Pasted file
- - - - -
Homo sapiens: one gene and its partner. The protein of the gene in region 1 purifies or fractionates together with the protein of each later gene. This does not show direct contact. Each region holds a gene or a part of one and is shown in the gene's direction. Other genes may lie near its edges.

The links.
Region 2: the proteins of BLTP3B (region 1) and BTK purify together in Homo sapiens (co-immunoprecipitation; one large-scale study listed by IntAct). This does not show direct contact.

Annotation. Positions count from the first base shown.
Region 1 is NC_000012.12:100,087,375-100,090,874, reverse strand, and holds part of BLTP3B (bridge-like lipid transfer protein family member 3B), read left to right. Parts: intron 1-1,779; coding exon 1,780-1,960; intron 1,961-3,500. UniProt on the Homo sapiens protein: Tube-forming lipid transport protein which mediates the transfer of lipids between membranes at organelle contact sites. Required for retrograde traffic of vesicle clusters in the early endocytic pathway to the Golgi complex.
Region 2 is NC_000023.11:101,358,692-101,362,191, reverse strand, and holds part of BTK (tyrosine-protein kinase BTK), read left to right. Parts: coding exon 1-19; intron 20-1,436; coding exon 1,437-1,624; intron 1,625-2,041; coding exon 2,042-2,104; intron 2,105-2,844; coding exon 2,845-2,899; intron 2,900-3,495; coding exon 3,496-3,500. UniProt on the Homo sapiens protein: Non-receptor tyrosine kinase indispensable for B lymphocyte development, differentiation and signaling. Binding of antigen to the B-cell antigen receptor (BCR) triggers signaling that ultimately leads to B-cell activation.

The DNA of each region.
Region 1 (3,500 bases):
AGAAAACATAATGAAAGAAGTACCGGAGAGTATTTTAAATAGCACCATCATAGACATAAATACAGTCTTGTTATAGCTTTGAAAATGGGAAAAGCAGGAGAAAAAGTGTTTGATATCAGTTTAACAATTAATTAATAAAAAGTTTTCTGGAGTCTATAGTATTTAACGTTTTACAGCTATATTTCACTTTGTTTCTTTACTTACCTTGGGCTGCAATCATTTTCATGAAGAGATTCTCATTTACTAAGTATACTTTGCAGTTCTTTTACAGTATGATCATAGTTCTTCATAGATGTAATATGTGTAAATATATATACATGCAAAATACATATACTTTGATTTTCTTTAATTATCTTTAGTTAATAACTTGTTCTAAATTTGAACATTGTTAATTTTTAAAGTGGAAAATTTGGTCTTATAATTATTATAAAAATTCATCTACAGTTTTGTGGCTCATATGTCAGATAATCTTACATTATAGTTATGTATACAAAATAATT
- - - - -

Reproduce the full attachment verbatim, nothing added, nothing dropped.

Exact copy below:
Homo sapiens: one gene and its partner. The protein of the gene in region 1 purifies or fractionates together with the protein of each later gene. This does not show direct contact. Each region holds a gene or a part of one and is shown in the gene's direction. Other genes may lie near its edges.

The links.
Region 2: the proteins of BLTP3B (region 1) and BTK purify together in Homo sapiens (co-immunoprecipitation; one large-scale study listed by IntAct). This does not show direct contact.

Annotation. Positions count from the first base shown.
Region 1 is NC_000012.12:100,087,375-100,090,874, reverse strand, and holds part of BLTP3B (bridge-like lipid transfer protein family member 3B), read left to right. Parts: intron 1-1,779; coding exon 1,780-1,960; intron 1,961-3,500. UniProt on the Homo sapiens protein: Tube-forming lipid transport protein which mediates the transfer of lipids between membranes at organelle contact sites. Required for retrograde traffic of vesicle clusters in the early endocytic pathway to the Golgi complex.
Region 2 is NC_000023.11:101,358,692-101,362,191, reverse strand, and holds part of BTK (tyrosine-protein kinase BTK), read left to right. Parts: coding exon 1-19; intron 20-1,436; coding exon 1,437-1,624; intron 1,625-2,041; coding exon 2,042-2,104; intron 2,105-2,844; coding exon 2,845-2,899; intron 2,900-3,495; coding exon 3,496-3,500. UniProt on the Homo sapiens protein: Non-receptor tyrosine kinase indispensable for B lymphocyte development, differentiation and signaling. Binding of antigen to the B-cell antigen receptor (BCR) triggers signaling that ultimately leads to B-cell activation.

The DNA of each region.
Region 1 (3,500 bases):
AGAAAACATAATGAAAGAAGTACCGGAGAGTATTTTAAATAGCACCATCATAGACATAAATACAGTCTTGTTATAGCTTTGAAAATGGGAAAAGCAGGAGAAAAAGTGTTTGATATCAGTTTAACAATTAATTAATAAAAAGTTTTCTGGAGTCTATAGTATTTAACGTTTTACAGCTATATTTCACTTTGTTTCTTTACTTACCTTGGGCTGCAATCATTTTCATGAAGAGATTCTCATTTACTAAGTATACTTTGCAGTTCTTTTACAGTATGATCATAGTTCTTCATAGATGTAATATGTGTAAATATATATACATGCAAAATACATATACTTTGATTTTCTTTAATTATCTTTAGTTAATAACTTGTTCTAAATTTGAACATTGTTAATTTTTAAAGTGGAAAATTTGGTCTTATAATTATTATAAAAATTCATCTACAGTTTTGTGGCTCATATGTCAGATAATCTTACATTATAGTTATGTATACAAAATAATT